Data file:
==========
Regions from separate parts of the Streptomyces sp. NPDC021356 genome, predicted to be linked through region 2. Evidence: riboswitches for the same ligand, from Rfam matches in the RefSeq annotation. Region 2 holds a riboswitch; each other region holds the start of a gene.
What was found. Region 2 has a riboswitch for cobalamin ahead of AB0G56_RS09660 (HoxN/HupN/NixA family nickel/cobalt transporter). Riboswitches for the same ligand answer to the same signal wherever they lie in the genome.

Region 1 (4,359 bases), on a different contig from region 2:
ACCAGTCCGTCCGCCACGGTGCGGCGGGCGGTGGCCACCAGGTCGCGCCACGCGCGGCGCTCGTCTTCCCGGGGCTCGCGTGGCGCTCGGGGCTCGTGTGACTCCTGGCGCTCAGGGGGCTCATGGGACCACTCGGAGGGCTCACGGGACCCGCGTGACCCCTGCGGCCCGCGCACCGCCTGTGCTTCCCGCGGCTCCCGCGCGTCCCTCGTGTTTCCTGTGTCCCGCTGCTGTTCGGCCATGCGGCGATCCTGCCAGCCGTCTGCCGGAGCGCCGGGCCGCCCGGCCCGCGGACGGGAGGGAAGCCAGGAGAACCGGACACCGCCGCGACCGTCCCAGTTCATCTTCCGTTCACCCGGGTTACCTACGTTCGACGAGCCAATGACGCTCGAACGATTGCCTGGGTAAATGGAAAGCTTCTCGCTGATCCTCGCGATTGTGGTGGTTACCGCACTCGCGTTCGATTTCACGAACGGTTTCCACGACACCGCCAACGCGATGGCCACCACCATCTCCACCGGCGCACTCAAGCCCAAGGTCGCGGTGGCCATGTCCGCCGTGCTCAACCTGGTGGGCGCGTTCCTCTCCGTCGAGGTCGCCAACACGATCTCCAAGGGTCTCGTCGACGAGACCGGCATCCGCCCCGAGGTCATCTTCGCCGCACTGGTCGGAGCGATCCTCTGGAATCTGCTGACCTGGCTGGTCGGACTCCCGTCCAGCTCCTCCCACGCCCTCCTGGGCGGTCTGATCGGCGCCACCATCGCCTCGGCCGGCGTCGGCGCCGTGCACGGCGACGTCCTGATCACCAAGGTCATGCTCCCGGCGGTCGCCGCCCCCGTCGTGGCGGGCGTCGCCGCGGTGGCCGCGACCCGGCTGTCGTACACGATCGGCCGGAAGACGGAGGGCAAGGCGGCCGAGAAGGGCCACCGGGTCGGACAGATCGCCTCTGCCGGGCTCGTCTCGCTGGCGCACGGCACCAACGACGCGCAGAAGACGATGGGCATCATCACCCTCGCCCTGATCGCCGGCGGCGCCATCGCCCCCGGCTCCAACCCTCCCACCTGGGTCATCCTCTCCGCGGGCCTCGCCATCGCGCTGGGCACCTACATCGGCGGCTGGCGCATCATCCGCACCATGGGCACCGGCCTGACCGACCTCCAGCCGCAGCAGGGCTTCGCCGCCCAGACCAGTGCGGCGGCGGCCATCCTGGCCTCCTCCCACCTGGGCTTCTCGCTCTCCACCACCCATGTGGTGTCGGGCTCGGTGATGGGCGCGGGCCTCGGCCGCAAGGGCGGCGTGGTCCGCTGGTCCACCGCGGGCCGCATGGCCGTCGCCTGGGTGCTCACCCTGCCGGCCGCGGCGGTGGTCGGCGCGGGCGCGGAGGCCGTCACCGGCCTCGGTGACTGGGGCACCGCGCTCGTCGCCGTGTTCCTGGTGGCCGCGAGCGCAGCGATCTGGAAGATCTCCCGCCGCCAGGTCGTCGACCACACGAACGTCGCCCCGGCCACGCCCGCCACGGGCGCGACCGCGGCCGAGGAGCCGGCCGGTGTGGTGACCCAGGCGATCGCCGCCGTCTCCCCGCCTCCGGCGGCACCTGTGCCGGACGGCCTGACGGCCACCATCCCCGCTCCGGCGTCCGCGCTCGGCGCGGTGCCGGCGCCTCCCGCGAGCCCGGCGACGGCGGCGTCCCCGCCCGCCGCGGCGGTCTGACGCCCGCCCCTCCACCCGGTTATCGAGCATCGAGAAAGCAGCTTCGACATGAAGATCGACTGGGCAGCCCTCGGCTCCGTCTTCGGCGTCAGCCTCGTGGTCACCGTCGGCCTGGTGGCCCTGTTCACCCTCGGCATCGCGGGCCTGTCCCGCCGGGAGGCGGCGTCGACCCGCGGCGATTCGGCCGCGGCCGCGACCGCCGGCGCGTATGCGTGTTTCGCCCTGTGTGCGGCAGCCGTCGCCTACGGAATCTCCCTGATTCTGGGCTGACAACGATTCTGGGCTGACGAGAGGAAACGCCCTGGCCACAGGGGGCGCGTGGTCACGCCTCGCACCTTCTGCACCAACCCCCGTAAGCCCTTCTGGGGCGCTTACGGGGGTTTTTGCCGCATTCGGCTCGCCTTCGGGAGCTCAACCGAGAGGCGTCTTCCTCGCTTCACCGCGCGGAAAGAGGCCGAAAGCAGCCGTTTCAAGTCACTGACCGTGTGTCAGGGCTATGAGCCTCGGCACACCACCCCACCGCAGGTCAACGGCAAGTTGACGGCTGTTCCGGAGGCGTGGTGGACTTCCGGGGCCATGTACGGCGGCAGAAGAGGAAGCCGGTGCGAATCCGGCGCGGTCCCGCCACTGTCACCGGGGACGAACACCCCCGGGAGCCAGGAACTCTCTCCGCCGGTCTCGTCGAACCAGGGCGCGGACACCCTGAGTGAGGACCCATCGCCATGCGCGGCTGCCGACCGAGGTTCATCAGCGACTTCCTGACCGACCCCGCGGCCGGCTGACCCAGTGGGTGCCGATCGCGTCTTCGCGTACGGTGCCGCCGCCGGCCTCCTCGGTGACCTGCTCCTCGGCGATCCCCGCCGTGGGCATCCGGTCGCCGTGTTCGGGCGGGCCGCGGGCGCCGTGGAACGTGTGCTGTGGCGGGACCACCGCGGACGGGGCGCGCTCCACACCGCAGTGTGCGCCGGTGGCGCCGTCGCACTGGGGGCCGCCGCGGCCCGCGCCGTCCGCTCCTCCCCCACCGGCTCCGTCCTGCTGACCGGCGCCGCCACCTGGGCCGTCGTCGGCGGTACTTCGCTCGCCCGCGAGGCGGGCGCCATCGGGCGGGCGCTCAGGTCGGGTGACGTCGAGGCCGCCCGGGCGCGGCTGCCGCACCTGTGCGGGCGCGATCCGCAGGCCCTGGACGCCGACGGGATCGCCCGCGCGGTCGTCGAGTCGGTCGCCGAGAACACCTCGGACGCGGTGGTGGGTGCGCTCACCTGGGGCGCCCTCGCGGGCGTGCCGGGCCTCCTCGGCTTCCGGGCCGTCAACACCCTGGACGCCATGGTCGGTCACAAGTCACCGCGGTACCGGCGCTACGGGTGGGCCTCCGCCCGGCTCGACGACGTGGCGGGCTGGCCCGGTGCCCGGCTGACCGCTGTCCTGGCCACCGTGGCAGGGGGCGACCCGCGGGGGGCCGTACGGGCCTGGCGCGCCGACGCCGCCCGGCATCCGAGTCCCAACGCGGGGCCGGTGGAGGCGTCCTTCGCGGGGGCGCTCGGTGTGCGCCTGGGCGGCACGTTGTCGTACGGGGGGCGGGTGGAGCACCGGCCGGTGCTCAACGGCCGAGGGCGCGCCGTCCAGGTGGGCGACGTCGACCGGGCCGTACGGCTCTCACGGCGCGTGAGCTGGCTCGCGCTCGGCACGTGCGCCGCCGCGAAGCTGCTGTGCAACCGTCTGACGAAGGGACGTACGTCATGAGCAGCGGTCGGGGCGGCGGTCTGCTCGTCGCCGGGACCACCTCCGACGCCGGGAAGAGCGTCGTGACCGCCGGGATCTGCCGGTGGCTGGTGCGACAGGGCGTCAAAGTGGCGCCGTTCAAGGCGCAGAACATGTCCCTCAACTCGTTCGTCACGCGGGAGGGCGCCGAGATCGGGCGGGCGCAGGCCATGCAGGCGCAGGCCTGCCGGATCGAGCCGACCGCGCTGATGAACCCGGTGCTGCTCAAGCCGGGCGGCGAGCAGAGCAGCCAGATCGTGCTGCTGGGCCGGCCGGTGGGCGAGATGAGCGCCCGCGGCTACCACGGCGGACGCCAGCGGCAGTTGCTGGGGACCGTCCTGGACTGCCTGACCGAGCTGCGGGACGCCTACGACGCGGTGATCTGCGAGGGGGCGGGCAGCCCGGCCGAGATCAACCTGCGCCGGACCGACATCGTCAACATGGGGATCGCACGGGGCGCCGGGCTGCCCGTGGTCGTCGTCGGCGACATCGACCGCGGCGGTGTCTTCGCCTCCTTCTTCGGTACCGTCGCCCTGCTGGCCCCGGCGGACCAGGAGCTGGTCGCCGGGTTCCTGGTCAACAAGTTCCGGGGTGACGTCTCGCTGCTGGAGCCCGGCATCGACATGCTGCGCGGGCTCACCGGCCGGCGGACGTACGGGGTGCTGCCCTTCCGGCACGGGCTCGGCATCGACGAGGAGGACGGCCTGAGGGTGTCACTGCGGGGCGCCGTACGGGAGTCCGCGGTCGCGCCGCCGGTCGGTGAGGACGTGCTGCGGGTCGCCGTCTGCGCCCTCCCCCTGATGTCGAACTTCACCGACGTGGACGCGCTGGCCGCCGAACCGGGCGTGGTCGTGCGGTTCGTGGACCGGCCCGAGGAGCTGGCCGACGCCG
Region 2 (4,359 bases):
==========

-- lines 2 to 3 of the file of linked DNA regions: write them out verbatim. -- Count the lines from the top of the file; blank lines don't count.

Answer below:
What was found. Region 2 has a riboswitch for cobalamin ahead of AB0G56_RS09660 (HoxN/HupN/NixA family nickel/cobalt transporter). Riboswitches for the same ligand answer to the same signal wherever they lie in the genome.

Region 1 (4,359 bases), on a different contig from region 2: